“The conversation of these titled aristocrats, – most of them educated at Oxford and Cambridge, cultivated by foreign travel, and versed in the literature of the day – though full of prejudices, was generally interesting; while their manners, though cold and haughty, were easy, polished, courteous and dignified. it is true, most of them would swear, and get drunk at their banquets; but their profainity was conventional rather than blasphemous, and they seldom got drunk till late in the evening, and then on wines older than their children, from the most famous vinyards of Europe. During the day, they were able to attend to business, if they had any, and seldom drank anything stronger than ale or beer. Their breakfasts were light and their lunches simple. Living much in the open air and fond of the pleasures of the chase, they were generally healthy and robust. The prevailing disease which crippled them was gout; but this was owing to champagne or burgundy rather than brandy and turtle soups, for at that time, No Englishman of rank dreamed that he could dine without wine. William Pitt, it is said, found less than three bottle insufficient for his dinner, when he ha been working hard.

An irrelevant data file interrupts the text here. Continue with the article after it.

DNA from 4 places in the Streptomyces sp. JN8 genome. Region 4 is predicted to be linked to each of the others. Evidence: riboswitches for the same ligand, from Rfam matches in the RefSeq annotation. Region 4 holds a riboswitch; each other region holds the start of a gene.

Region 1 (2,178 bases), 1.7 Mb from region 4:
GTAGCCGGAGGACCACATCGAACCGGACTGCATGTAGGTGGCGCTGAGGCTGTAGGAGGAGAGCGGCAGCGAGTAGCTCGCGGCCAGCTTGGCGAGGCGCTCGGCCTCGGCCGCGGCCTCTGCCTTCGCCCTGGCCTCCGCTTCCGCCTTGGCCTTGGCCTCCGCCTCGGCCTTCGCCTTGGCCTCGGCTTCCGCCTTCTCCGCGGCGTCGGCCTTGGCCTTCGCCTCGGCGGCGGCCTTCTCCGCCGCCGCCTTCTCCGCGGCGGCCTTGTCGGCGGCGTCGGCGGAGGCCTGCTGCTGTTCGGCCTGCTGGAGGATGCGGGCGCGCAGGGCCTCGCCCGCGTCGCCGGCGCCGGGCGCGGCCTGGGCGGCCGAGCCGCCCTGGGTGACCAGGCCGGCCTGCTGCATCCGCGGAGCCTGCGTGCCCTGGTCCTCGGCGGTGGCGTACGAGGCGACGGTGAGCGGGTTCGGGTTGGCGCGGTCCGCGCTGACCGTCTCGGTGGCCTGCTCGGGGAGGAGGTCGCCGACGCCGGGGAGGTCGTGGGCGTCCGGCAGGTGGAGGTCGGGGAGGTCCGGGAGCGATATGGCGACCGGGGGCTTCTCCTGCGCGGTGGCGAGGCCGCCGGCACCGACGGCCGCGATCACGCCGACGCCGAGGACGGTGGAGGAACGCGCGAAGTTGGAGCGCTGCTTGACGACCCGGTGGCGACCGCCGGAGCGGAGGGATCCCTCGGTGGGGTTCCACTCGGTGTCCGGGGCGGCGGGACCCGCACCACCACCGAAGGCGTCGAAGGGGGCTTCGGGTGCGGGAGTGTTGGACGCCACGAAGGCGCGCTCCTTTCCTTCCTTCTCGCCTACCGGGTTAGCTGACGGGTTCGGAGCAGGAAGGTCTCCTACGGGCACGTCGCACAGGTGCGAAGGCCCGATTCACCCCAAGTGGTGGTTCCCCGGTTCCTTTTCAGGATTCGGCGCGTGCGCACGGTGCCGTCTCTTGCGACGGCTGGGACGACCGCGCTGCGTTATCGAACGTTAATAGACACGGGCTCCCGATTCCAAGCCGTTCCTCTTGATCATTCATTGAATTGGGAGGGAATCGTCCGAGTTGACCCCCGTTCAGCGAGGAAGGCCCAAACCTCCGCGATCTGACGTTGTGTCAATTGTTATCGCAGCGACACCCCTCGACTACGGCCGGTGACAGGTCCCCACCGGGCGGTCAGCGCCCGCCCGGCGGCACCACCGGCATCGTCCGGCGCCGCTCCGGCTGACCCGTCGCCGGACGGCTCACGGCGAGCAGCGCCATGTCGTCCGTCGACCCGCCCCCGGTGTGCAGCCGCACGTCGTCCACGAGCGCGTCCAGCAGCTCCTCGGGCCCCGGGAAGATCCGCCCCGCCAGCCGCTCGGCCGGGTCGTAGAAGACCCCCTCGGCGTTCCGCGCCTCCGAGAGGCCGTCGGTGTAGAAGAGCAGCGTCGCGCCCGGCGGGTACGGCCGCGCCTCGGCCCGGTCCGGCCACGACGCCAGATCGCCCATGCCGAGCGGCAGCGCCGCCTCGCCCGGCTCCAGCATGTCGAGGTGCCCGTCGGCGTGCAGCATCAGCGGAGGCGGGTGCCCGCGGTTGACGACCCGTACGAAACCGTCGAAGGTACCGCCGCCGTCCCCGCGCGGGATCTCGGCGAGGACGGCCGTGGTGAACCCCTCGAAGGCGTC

– Dr. John Lord, Beacon Lights of History, vol. V. 1885. P. 231-232.
I’m fairly certain that the elite of today’s global hegemonic power are not going to come off nearly as well at the hands of historians writing in 2078 as did the Hanoverian aristocracy and gentry of the British Empire did at the hands of the Victorian era scholar.